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Panel: NASA Should Skip Moon

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Panel: NASA Should Skip Moon

Space

Panel: NASA Should Skip Moon

Panel: NASA Should Skip Moon

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  • <iframe src="https://www.npr.org/player/embed/114051480/114051474" width="100%" height="290" frameborder="0" scrolling="no" title="NPR embedded audio player">
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An independent panel convened by the White House says NASA's plan to revisit the moon is the wrong mission with the wrong rocket. The panel's chair, Norman Augustine, said a NASA mission to a nearby asteroid or one of the moons of Mars could be done sooner than returning to the moon in 15 years as NASA has outlined. Michele Norris Nell Greenfieldboyce

MICHELE NORRIS, host:

From NPR News this is ALL THINGS CONSIDERED, I'm Michele Norris.

MELISSA BLOCK, host:

And I'm Melissa Block.

President Obama will soon have to make some critical decisions about the future of NASA. Next year, the agency is planning to retire its fleet of space shuttles. Meanwhile, NASA is working on new rockets and capsules that could take astronauts back to the moon. But is the moon the right destination?

NORRIS: Well, today an independent panel convened by the White House released its report on the future of human space flight. The panel's chair, Norm Augustine, pronounced this major finding.

Mr. NORM AUGUSTINE (Chairman, Space Advisory Panel): The Human Space Flight program that the United States is currently pursuing is one that is on an unsustainable trajectory.

BLOCK: NPR's Nell Greenfieldboyce is here to tell us more about this. First of all, remind us why this administration, the Obama administration, wants to review NASA's plans in the first place.

GREENFIELDBOYCE: Well, five years ago, President Bush laid out a plan for going back to moon and onto Mars, and NASA has been working towards that. But a lot of questions have been raised about the progress that's been made and where things stand. Once the space shuttles get retired, there's going to be a gap of five years or more, before new NASA rockets would be ready. And during that time American astronauts could only get into space on Russian rockets.

And there's been criticism of the whole plan to go back to the moon. Some people say, we'll just get bogged down there and not really do anything new. There's been criticism of the new NASA rockets under development. Some people have said other designs would be less costly and make more sense. And then there's the Space Station. I mean, the current plans don't provide funding for the Space Station past 2015. And some people have said it makes no sense to spend two decades planning and building this thing and then just abandoning it.

BLOCK: Hmm. So, some outside experts looked at all this. What did the panel recommend?

GREENFIELDBOYCE: Well, they said it might be wise to provide funding for the space shuttle for one more year. And also extend the life of the Space Station until 2020. And as far as different rocket designs, they basically laid out the pros and cons of a variety of approaches. They said it might be time for private companies to take over transporting crew and cargo to low-Earth orbit. So that NASA can focus more on ambitious exploration efforts. But…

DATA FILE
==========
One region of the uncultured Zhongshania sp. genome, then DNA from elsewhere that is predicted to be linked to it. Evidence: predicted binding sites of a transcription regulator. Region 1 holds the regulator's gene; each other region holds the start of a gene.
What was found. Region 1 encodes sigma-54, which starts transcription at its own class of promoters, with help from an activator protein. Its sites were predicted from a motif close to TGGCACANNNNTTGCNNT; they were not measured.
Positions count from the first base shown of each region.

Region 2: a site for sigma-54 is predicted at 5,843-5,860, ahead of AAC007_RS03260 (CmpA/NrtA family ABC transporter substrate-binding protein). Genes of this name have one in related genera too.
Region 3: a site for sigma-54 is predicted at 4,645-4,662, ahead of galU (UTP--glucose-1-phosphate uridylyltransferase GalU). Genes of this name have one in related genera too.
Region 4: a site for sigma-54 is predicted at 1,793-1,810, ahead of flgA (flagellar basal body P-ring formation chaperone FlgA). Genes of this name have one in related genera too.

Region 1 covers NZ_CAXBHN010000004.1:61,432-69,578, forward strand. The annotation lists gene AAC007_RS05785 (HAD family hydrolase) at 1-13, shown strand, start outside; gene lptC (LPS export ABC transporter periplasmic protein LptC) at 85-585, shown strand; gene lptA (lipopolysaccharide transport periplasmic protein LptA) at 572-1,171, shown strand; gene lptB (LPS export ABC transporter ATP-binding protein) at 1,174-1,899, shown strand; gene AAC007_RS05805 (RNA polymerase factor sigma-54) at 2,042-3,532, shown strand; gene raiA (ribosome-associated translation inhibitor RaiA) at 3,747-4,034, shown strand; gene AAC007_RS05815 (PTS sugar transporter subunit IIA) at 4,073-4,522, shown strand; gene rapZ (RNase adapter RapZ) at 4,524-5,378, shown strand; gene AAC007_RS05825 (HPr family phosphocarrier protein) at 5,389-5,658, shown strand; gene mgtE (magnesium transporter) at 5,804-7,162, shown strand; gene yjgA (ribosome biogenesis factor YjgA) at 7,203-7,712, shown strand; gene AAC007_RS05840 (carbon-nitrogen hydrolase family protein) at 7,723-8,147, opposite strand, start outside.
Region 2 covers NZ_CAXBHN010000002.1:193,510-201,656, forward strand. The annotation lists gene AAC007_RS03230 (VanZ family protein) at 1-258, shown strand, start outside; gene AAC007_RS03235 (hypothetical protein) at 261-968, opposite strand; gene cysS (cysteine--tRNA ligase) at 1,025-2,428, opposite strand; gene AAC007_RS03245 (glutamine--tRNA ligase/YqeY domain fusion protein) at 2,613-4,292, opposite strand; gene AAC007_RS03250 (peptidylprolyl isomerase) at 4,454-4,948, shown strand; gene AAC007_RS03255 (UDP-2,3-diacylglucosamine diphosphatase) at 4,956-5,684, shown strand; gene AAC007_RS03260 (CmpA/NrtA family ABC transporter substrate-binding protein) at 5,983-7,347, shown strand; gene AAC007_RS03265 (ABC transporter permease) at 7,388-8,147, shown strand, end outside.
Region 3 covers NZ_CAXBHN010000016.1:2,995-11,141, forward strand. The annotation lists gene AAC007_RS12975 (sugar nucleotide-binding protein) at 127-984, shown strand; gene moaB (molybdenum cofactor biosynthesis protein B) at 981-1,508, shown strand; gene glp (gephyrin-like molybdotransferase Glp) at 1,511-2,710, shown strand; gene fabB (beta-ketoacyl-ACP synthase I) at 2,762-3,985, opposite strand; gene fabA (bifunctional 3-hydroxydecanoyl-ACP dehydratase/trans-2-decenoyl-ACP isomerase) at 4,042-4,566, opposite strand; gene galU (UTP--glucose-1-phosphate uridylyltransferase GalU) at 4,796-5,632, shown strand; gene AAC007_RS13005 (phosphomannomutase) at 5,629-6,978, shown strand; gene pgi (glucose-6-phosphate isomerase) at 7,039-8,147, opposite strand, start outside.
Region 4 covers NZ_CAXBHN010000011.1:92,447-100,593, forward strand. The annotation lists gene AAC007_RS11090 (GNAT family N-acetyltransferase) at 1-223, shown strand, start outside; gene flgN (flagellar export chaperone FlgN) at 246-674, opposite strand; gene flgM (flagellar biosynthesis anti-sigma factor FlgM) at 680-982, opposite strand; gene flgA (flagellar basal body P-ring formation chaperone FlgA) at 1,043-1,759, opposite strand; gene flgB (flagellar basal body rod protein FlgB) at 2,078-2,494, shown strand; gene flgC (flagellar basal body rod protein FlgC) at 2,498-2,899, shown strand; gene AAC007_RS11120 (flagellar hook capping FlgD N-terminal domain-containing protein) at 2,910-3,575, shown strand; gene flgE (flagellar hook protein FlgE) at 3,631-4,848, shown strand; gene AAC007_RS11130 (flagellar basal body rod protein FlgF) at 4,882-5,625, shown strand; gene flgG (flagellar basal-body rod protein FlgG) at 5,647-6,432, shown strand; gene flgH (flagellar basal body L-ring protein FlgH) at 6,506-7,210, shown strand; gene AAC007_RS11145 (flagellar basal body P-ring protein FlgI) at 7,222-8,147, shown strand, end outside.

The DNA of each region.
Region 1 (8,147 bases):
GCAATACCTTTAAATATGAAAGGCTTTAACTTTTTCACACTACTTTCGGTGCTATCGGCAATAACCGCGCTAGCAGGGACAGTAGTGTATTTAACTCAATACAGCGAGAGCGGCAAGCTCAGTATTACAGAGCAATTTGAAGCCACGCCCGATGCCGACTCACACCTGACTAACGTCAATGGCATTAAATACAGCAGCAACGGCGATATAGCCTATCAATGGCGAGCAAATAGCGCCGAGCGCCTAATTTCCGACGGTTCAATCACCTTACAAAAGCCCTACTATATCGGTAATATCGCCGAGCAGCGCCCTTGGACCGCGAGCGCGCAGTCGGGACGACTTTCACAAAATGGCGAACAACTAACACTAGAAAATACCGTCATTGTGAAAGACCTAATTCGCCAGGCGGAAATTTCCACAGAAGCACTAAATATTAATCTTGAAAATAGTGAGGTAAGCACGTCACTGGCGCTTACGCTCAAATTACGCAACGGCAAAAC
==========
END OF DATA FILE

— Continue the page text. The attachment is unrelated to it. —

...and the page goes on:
BLOCK: Yet…

GREENFIELDBOYCE: …their main conclusion was that NASA just needs more money. I mean, they said that no matter what the plan is, if NASA is going to do anything exciting and meaningful in terms of human space exploration, they're going to need about another $3 billion a year.

BLOCK: Well, speaking of human space exploration, what about the idea of returning astronauts to the moon - was that endorsed in this report?

GREENFIELDBOYCE: Well, they said you can go to the moon. I mean, that's one option, but they also came up with a different program that they call the flexible path. And the idea here is that you would send people out to different points in the solar system, like maybe near-Earth asteroids or maybe you would orbit the moon to Mars. And you could visit the moon on this plan, but it wouldn't be the central focus. The focus would be more on getting people further and further out into the solar system with the eventual goal of getting to Mars.

NORRIS: And when President Bush talked about going to Mars, there was a very interesting reaction at that point. Why not just aim for Mars directly?

GREENFIELDBOYCE: Well, the panel did look at that and they said that Mars is the ultimate goal. But going there directly would just be too difficult and expensive.

NORRIS: And now that the White house finally has this report, what happens next?

GREENFIELDBOYCE: Well, I mean, the president has a lot of other things on his plate right now, but the administrator of NASA, Charles Bolden, recently told one newspaper that he hopes to meet with the president by the end of the year.

NORRIS: And what about Congress?

GREENFIELDBOYCE: Well, Congress had hearings on this committee's work last month and they basically said, you know, they've endorsed NASA's current plan and so maybe the problem isn't the plan, maybe it's just the funding.

NORRIS: And that's certainly going to be a big issue in these times right now on Capitol Hill. Nell, thanks so much.

GREENFIELDBOYCE: Thanks you.

NORRIS: That's NPR's Nell Greenfieldboyce.

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